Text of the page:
i remember loving this book in middle school. still enjoyed it now, though recognized some new/questionable elements. generally good narrative and some very interesting characterizations of zimbabwe 2194. was particularly intrigued by the over-simplified but largely critical portrayal of the post-colonial race and class warfare of the southern African future... especially interesting was depiction of domestic workers and power relations i
...more
Andrew Hudson
Sep 21, 2015 rated it really liked it
The three children of a broadly benign dictator, General Matsika, languish within the protected compound that is their home, forbidden from all but the most proscriptive exposure to the world outside for fear of offering their father's enemies an opportunity to kidnap or kill them, and lay him low.

Empathetic Tendai, his thorny sister Rita, and their young brother Kuda long for an unrestricted taste of the rich world beyond those walls: Harare, capital of Zimbabwe, where life is really lived - no
...more
McKenna Colver
Tendai, his sister Rita, and his brother Kuda, against the wishes and warnings of their strict and influential parents, go out into the world away from their house so they can explore. Unfortunately, not long after they make it to the market, they are kidnapped and taken to the She Elephant, who plans to sell them to the Masks. To get their children back, Tendai's parents hire the help of three strange detectives whose powers came from the nuclear waste of the power plant near their village; the ...more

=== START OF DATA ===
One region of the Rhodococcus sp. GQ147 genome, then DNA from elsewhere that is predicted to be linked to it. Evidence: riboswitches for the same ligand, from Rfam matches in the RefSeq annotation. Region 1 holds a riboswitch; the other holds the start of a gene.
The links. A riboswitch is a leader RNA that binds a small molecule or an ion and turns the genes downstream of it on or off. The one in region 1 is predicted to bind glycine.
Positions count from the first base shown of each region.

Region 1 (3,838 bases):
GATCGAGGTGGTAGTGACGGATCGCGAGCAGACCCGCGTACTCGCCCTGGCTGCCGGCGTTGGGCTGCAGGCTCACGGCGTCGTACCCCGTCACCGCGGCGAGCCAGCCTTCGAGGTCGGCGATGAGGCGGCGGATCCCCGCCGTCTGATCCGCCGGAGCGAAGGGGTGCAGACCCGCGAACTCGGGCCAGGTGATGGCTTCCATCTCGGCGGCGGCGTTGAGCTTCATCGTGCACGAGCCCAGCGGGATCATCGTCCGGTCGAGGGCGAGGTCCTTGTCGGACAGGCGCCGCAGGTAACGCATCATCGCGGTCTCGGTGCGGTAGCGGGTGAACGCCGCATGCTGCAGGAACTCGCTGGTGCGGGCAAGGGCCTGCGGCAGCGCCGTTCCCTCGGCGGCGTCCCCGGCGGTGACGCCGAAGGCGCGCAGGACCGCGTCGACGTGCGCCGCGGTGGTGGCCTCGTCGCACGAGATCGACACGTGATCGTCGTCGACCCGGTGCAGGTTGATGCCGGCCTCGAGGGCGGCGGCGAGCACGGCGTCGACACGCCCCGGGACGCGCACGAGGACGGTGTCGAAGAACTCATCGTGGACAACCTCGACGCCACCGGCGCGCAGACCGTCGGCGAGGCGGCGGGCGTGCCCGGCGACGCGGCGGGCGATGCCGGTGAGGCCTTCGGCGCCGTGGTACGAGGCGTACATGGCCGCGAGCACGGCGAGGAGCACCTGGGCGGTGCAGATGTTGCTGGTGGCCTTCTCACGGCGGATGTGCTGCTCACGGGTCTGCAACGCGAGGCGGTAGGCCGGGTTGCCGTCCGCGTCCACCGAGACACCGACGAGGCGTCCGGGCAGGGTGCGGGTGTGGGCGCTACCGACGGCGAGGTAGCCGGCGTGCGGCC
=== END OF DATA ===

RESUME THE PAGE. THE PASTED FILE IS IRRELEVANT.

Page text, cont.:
Nathan Ko
May 28, 2017 rated it did not like it  ·  review of another edition
This review has been hidden because it contains spoilers. To view it, click here.
Tova
Mar 03, 2017 marked it as to-read  ·  review of another edition
I'm not quite in the mood for this book right now. I do want to finish it at some point soon.
Cindy
Jun 15, 2010 rated it really liked it  ·  review of another edition
Shelves: teen, sci-fi, 2010, book-club
This is like 4 books in one. The first is the story of three kids, living a sheltered and rather boring life, who set off on a series of adventures. The second is a sci-fi look at what life might be like in a future Africa, with robots and mutants and mile high buildings. The third is a mystery with three unusual detectives searching for some kidnapped children. And the last book is a examination of what happens when modern people try to return to a traditionally tribal way of life. How much you ...more
Margaret
This sat on my to-read shelf for a while, and it shouldn't have, because it's one of the best young adult novels I've read in a while. It's set in Zimbabwe in 2194, where the three children of the powerful General Matsika are forbidden to leave their home for fear of kidnapping. Longing to experience the outside world, the three children figure out how to get out...and disappear. Their parents call in an unusual set of detectives, three people whose unusual physical characteristics have been pro ...more
Maureen
Mar 08, 2011 rated it really liked it  ·  review of another edition
So there is this show on the Travel Channel where this guy goes to exotic places and eats foods that would make most Americans barf, and he was in Madagascar eating bugs and antelope entrails and his wife, who travels with him, "got" to help the women do all the work of cooking this nasty-smelling stew and and serving the men while they sat on a blanket and told stories, and the show reminded me so much of the scene where Rita and Tendai eat their first meal in Resthaven that I had to go to the ...more